How do we define good grammar? What is bad grammar? If anything wonderful is to come of this 1500-year-old story, it must be clearly understood that there are Two Englishes: Everyday English and Formal English—and they are both ours. Everyday English has been evolving mostly on its own, bending its shape and sound to the forces of trade and foreign invasions for the last for 1500 years. It’s the one we use in casual communication in countries all over the word. Formal English is a relative newcomer, and a bit of a troublemaker.
Starting in the 5th century, invaders from the east: Angles, Saxons, and Jutes brought the Germanic languages that became Anglo-Saxon, and later came to be called Old English. Although Old English vocabulary was heavily influenced by Latin-based French after the invasion of 1066 by the French-speaking Normans from the south, its grammar is not like French, or the Latin from which much of French is derived. The grammar of Old English was heavily influenced by waves of Scandinavian invaders speaking Old Norse, a Germanic language similar to Anglo-Saxon, who conquered and settled the north of England, as well as Ireland and Scotland starting around 900.
As generations of these Old Norse-speaking Scandinavian invaders became integrated with the Old English-speaking local populations, they and their children acquired Old English somewhat imperfectly, resulting in a grammatically simplified hybrid of the original languages that eventually developed into modern Everyday English by around the end of the 16th century.
Around the middle of the 18th century, a second style of English began to evolve: Formal English.
Due in part to a huge influx of Latin and Greek terms influenced by unprecedented advances in science and medicine, combined with the lack of any formalized rules of English grammar, well-meaning language scholars attempted to define and standardize English grammar in one fell swoop. Deciding that a version of English which more closely resembled Latin and Greek would be the most desirable, they attempted to transplant the rules of Latin grammar onto Everyday English. Because they were the first of their kind, the books they wrote became instant bestsellers, prompting many “experts” to get into the now-lucrative grammar business, some with little more qualification than the possession of an opinion or two.
But Latin grammar rules for English weren’t always a good fit. It was often the case, and still is, that Everyday English, which had developed organically over many generations, was very resistant to the transplanted Latin rules, which rightly seemed artificial, unnatural, and even arbitrary. Indeed Latin grammar, with its strict grammatical rules about how words are formed and how they may be combined, had much more in common with Old English than Everyday English. Many of these rules, especially regarding case endings for nouns, had disappeared from Everyday English many hundreds of years before, and bringing them back suddenly was a tall order, an unholy marriage of sorts, which would have long lasting implications for both Englishes.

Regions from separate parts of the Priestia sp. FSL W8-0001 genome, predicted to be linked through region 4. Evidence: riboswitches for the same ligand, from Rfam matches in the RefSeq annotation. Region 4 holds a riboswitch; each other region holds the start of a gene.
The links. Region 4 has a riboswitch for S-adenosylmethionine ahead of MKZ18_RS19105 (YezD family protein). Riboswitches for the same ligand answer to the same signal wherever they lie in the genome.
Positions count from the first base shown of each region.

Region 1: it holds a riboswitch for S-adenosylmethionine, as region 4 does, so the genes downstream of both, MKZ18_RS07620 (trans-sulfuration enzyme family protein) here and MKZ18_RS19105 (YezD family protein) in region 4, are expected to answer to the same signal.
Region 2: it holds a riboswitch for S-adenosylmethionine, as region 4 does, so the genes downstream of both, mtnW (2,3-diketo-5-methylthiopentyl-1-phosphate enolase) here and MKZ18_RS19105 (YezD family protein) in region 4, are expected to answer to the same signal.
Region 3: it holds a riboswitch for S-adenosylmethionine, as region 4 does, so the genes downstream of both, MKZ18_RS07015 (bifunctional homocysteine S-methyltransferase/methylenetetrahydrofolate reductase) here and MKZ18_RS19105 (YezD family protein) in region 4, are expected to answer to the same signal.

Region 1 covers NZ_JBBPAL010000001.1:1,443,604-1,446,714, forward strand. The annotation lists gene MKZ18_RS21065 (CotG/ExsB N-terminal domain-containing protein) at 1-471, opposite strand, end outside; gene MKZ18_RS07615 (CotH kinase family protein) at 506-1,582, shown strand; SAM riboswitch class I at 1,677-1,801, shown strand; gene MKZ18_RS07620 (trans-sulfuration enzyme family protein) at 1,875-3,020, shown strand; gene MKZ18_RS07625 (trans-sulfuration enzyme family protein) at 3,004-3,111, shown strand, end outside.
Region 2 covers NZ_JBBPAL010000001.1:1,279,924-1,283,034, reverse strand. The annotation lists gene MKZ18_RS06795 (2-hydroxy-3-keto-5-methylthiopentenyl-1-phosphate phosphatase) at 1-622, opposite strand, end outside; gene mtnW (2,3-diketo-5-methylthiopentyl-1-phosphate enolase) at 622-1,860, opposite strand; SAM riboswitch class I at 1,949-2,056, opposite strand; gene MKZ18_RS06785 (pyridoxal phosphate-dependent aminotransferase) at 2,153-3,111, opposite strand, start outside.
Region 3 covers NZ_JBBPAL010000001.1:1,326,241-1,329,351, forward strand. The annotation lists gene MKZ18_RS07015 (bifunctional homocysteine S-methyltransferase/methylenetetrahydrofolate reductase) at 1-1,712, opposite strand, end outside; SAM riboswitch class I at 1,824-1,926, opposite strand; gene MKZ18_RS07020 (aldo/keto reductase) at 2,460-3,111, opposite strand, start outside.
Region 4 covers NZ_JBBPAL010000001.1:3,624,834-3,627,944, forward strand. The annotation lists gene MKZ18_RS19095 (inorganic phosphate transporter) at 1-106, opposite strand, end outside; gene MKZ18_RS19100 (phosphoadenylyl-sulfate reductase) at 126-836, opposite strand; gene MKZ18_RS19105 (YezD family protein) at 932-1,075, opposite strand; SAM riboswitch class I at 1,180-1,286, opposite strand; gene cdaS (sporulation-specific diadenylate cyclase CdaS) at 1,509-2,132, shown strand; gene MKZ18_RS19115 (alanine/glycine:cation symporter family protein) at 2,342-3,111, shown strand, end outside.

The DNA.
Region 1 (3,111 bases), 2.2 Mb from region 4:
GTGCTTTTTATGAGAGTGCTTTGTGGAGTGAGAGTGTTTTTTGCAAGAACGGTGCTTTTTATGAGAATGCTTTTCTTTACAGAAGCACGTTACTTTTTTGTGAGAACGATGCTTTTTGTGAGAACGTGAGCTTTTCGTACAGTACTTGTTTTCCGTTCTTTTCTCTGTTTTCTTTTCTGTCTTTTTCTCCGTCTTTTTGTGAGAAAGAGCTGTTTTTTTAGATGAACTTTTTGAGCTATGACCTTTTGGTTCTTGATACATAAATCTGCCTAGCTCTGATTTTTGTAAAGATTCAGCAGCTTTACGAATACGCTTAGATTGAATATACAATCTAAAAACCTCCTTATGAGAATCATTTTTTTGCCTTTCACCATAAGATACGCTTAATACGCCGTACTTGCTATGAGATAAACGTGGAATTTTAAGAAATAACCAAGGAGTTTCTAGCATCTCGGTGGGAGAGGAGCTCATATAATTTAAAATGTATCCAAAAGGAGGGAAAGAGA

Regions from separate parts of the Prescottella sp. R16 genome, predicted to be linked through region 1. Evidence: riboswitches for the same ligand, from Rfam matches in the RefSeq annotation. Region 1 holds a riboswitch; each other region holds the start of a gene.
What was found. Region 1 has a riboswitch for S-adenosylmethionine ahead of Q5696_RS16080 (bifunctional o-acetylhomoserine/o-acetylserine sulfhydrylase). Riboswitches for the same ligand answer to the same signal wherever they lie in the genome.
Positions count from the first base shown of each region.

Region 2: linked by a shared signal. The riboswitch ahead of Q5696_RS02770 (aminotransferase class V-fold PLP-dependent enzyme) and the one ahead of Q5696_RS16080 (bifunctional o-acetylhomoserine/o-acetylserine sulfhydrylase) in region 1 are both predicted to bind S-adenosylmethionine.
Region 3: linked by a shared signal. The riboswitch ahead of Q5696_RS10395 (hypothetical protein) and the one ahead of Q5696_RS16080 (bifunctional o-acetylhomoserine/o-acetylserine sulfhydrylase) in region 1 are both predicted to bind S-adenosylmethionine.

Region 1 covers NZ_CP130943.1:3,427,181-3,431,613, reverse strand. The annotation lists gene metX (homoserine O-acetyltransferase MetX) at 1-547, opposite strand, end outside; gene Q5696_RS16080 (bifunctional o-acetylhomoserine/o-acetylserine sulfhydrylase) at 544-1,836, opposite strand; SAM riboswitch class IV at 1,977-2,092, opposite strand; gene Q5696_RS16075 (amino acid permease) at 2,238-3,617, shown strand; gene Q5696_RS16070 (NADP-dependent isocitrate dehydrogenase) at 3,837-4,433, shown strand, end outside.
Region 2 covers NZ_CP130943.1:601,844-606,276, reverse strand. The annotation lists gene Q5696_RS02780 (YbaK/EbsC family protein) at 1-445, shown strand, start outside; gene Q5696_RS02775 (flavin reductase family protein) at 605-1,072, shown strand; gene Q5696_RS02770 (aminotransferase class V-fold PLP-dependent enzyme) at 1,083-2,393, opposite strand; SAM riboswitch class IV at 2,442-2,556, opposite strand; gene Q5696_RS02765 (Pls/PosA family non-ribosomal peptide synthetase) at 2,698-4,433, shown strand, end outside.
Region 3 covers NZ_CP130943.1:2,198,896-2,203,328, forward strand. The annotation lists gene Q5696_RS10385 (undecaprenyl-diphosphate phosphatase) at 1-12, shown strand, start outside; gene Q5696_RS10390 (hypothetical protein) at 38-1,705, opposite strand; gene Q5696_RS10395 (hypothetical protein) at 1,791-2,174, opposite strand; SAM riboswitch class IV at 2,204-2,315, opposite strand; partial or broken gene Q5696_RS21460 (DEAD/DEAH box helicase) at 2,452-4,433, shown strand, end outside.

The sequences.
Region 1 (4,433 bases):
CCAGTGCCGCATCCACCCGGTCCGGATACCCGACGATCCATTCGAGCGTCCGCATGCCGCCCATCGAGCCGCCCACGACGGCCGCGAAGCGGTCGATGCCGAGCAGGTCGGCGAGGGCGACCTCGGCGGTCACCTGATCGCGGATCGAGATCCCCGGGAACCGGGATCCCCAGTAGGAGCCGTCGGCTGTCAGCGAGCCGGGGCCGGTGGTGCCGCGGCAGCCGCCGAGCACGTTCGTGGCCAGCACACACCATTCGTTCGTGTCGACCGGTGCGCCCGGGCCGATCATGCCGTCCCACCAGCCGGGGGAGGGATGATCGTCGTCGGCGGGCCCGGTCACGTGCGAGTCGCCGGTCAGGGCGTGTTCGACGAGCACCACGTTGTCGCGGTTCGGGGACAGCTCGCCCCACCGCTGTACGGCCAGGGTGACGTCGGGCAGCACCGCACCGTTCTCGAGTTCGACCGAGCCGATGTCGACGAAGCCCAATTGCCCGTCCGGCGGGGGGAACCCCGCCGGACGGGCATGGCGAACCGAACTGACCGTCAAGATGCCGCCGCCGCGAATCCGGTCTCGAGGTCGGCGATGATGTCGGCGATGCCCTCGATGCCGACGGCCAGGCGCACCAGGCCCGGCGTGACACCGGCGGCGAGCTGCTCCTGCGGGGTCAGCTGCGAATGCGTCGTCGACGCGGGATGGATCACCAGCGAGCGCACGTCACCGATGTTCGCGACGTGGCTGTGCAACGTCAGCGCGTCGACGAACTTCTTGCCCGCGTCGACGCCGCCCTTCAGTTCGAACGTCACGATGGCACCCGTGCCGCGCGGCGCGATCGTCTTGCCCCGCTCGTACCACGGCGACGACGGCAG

Today 200 years later, Everyday English and Formal English are still resisting each other, fighting a war for dominance. But that doesn’t have to be a problem for us, because it is a phoney war, and we are going to prevail by becoming experts at both versions.
In many ways Everyday English and Formal English are a like two different languages—fine—then that is how we shall treat them. All languages and all styles and dialects within a given language follow certain grammatical rules—including sign language, computer languages, and even text messaging. These rules form the link between the sounds and written letters of language and the real-world events and situations that language attempts to describe. Formal English has some rules that aren’t found in Everyday English and vice versa. When we gain a solid understanding of Our Two Englishes and master the differences we will realize that that there is really no such thing as bad grammar—just different grammar. We will also see that the similarities between Our Two Englishes are greater than the differences.
And don’t be fooled into thinking that just because Our Two Englishes lack some of the more complex rules that other languages have in abundance, they are inferior or deficient in any way—they are not. Our Two Englishes rely more on context, implication, and the experience of their speakers than most other languages. That’s OK. The rules are there, they are just different. We will master them and wield the Two Englishes—OUR Two Englishes—like weapons, conquering any challenge that is set before us.